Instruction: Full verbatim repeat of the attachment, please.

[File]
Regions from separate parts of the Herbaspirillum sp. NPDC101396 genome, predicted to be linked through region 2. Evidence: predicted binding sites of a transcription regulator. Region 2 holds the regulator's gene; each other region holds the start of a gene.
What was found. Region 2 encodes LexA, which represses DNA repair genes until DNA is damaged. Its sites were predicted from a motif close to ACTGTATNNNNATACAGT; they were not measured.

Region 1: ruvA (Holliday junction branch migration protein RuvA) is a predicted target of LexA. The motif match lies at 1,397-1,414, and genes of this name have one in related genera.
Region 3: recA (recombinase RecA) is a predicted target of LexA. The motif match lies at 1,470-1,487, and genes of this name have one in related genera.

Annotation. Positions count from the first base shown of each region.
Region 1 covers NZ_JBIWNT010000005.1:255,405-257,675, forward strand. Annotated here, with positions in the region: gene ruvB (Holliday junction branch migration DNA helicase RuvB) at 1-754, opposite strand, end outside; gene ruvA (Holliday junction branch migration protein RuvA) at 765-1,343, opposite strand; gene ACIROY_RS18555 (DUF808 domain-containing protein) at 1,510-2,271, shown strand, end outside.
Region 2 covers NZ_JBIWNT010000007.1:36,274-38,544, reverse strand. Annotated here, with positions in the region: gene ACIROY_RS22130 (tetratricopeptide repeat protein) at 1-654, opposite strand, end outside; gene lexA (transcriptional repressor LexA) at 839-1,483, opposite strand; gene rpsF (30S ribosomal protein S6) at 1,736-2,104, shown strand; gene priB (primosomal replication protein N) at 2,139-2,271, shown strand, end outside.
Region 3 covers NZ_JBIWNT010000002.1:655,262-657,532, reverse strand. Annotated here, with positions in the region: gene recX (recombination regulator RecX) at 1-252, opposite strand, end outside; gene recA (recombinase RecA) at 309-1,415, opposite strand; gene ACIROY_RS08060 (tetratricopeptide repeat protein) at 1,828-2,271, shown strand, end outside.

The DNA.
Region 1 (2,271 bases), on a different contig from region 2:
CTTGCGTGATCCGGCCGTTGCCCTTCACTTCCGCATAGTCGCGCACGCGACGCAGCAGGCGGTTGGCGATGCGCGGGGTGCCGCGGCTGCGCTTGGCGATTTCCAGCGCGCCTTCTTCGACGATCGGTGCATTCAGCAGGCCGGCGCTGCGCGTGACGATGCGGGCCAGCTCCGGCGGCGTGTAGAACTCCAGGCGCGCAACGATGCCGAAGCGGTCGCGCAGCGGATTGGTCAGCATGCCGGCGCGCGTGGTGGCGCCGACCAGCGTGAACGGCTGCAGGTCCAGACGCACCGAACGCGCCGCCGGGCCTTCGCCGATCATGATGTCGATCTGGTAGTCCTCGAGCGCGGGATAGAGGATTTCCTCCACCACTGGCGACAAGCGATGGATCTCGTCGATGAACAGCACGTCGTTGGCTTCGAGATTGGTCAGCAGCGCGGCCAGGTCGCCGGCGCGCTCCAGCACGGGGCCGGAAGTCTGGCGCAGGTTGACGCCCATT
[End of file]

Regions from separate parts of the Herbaspirillum sp. NPDC101396 genome, predicted to be linked through region 2. Evidence: predicted binding sites of a transcription regulator. Region 2 holds the regulator's gene; each other region holds the start of a gene.
What was found. Region 2 encodes LexA, which represses DNA repair genes until DNA is damaged. Its sites were predicted from a motif close to ACTGTATNNNNATACAGT; they were not measured.

Region 1: ruvA (Holliday junction branch migration protein RuvA) is a predicted target of LexA. The motif match lies at 1,397-1,414, and genes of this name have one in related genera.
Region 3: recA (recombinase RecA) is a predicted target of LexA. The motif match lies at 1,470-1,487, and genes of this name have one in related genera.

Annotation. Positions count from the first base shown of each region.
Region 1 covers NZ_JBIWNT010000005.1:255,405-257,675, forward strand. Annotated here, with positions in the region: gene ruvB (Holliday junction branch migration DNA helicase RuvB) at 1-754, opposite strand, end outside; gene ruvA (Holliday junction branch migration protein RuvA) at 765-1,343, opposite strand; gene ACIROY_RS18555 (DUF808 domain-containing protein) at 1,510-2,271, shown strand, end outside.
Region 2 covers NZ_JBIWNT010000007.1:36,274-38,544, reverse strand. Annotated here, with positions in the region: gene ACIROY_RS22130 (tetratricopeptide repeat protein) at 1-654, opposite strand, end outside; gene lexA (transcriptional repressor LexA) at 839-1,483, opposite strand; gene rpsF (30S ribosomal protein S6) at 1,736-2,104, shown strand; gene priB (primosomal replication protein N) at 2,139-2,271, shown strand, end outside.
Region 3 covers NZ_JBIWNT010000002.1:655,262-657,532, reverse strand. Annotated here, with positions in the region: gene recX (recombination regulator RecX) at 1-252, opposite strand, end outside; gene recA (recombinase RecA) at 309-1,415, opposite strand; gene ACIROY_RS08060 (tetratricopeptide repeat protein) at 1,828-2,271, shown strand, end outside.

The DNA.
Region 1 (2,271 bases), on a different contig from region 2:
CTTGCGTGATCCGGCCGTTGCCCTTCACTTCCGCATAGTCGCGCACGCGACGCAGCAGGCGGTTGGCGATGCGCGGGGTGCCGCGGCTGCGCTTGGCGATTTCCAGCGCGCCTTCTTCGACGATCGGTGCATTCAGCAGGCCGGCGCTGCGCGTGACGATGCGGGCCAGCTCCGGCGGCGTGTAGAACTCCAGGCGCGCAACGATGCCGAAGCGGTCGCGCAGCGGATTGGTCAGCATGCCGGCGCGCGTGGTGGCGCCGACCAGCGTGAACGGCTGCAGGTCCAGACGCACCGAACGCGCCGCCGGGCCTTCGCCGATCATGATGTCGATCTGGTAGTCCTCGAGCGCGGGATAGAGGATTTCCTCCACCACTGGCGACAAGCGATGGATCTCGTCGATGAACAGCACGTCGTTGGCTTCGAGATTGGTCAGCAGCGCGGCCAGGTCGCCGGCGCGCTCCAGCACGGGGCCGGAAGTCTGGCGCAGGTTGACGCCCATT